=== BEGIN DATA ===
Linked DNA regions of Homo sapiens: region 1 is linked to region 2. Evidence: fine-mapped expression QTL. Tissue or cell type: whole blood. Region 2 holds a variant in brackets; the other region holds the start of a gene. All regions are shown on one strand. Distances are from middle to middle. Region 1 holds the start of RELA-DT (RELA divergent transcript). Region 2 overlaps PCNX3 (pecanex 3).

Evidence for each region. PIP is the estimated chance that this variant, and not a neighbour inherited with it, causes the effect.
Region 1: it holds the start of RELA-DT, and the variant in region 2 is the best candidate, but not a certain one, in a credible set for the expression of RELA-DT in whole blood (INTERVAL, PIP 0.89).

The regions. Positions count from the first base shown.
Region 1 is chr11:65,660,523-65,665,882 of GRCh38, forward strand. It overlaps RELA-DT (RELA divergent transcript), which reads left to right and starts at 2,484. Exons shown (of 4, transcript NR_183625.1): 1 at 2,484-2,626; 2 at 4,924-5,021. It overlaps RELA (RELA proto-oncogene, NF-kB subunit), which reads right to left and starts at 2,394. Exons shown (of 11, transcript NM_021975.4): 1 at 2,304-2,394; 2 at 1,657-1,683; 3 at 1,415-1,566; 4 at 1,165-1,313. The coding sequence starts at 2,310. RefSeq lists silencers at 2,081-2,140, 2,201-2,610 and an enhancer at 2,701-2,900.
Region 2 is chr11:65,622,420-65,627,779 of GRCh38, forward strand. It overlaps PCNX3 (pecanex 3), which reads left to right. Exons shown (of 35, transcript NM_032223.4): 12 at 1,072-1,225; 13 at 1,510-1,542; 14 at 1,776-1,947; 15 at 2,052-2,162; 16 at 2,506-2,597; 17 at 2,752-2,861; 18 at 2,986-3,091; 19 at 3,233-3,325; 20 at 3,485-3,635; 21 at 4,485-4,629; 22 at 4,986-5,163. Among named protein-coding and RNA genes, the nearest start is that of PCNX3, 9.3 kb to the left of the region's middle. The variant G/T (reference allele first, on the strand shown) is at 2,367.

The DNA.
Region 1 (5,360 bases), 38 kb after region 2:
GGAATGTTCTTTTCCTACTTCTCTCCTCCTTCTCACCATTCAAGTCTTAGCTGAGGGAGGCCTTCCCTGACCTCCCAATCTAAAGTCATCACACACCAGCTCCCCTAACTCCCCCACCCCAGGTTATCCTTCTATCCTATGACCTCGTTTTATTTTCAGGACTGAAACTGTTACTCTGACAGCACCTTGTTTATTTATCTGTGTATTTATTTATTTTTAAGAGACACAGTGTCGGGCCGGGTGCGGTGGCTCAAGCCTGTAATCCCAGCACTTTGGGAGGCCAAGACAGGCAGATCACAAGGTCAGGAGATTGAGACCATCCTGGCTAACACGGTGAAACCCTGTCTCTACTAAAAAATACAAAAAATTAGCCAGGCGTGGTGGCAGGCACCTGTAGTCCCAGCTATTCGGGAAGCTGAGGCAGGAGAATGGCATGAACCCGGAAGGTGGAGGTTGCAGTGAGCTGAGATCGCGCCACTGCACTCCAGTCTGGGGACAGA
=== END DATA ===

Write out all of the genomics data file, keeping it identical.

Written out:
Linked DNA regions of Homo sapiens: region 1 is linked to region 2. Evidence: fine-mapped expression QTL. Tissue or cell type: whole blood. Region 2 holds a variant in brackets; the other region holds the start of a gene. All regions are shown on one strand. Distances are from middle to middle. Region 1 holds the start of RELA-DT (RELA divergent transcript). Region 2 overlaps PCNX3 (pecanex 3).

Evidence for each region. PIP is the estimated chance that this variant, and not a neighbour inherited with it, causes the effect.
Region 1: it holds the start of RELA-DT, and the variant in region 2 is the best candidate, but not a certain one, in a credible set for the expression of RELA-DT in whole blood (INTERVAL, PIP 0.89).

The regions. Positions count from the first base shown.
Region 1 is chr11:65,660,523-65,665,882 of GRCh38, forward strand. It overlaps RELA-DT (RELA divergent transcript), which reads left to right and starts at 2,484. Exons shown (of 4, transcript NR_183625.1): 1 at 2,484-2,626; 2 at 4,924-5,021. It overlaps RELA (RELA proto-oncogene, NF-kB subunit), which reads right to left and starts at 2,394. Exons shown (of 11, transcript NM_021975.4): 1 at 2,304-2,394; 2 at 1,657-1,683; 3 at 1,415-1,566; 4 at 1,165-1,313. The coding sequence starts at 2,310. RefSeq lists silencers at 2,081-2,140, 2,201-2,610 and an enhancer at 2,701-2,900.
Region 2 is chr11:65,622,420-65,627,779 of GRCh38, forward strand. It overlaps PCNX3 (pecanex 3), which reads left to right. Exons shown (of 35, transcript NM_032223.4): 12 at 1,072-1,225; 13 at 1,510-1,542; 14 at 1,776-1,947; 15 at 2,052-2,162; 16 at 2,506-2,597; 17 at 2,752-2,861; 18 at 2,986-3,091; 19 at 3,233-3,325; 20 at 3,485-3,635; 21 at 4,485-4,629; 22 at 4,986-5,163. Among named protein-coding and RNA genes, the nearest start is that of PCNX3, 9.3 kb to the left of the region's middle. The variant G/T (reference allele first, on the strand shown) is at 2,367.

The DNA.
Region 1 (5,360 bases), 38 kb after region 2:
GGAATGTTCTTTTCCTACTTCTCTCCTCCTTCTCACCATTCAAGTCTTAGCTGAGGGAGGCCTTCCCTGACCTCCCAATCTAAAGTCATCACACACCAGCTCCCCTAACTCCCCCACCCCAGGTTATCCTTCTATCCTATGACCTCGTTTTATTTTCAGGACTGAAACTGTTACTCTGACAGCACCTTGTTTATTTATCTGTGTATTTATTTATTTTTAAGAGACACAGTGTCGGGCCGGGTGCGGTGGCTCAAGCCTGTAATCCCAGCACTTTGGGAGGCCAAGACAGGCAGATCACAAGGTCAGGAGATTGAGACCATCCTGGCTAACACGGTGAAACCCTGTCTCTACTAAAAAATACAAAAAATTAGCCAGGCGTGGTGGCAGGCACCTGTAGTCCCAGCTATTCGGGAAGCTGAGGCAGGAGAATGGCATGAACCCGGAAGGTGGAGGTTGCAGTGAGCTGAGATCGCGCCACTGCACTCCAGTCTGGGGACAGA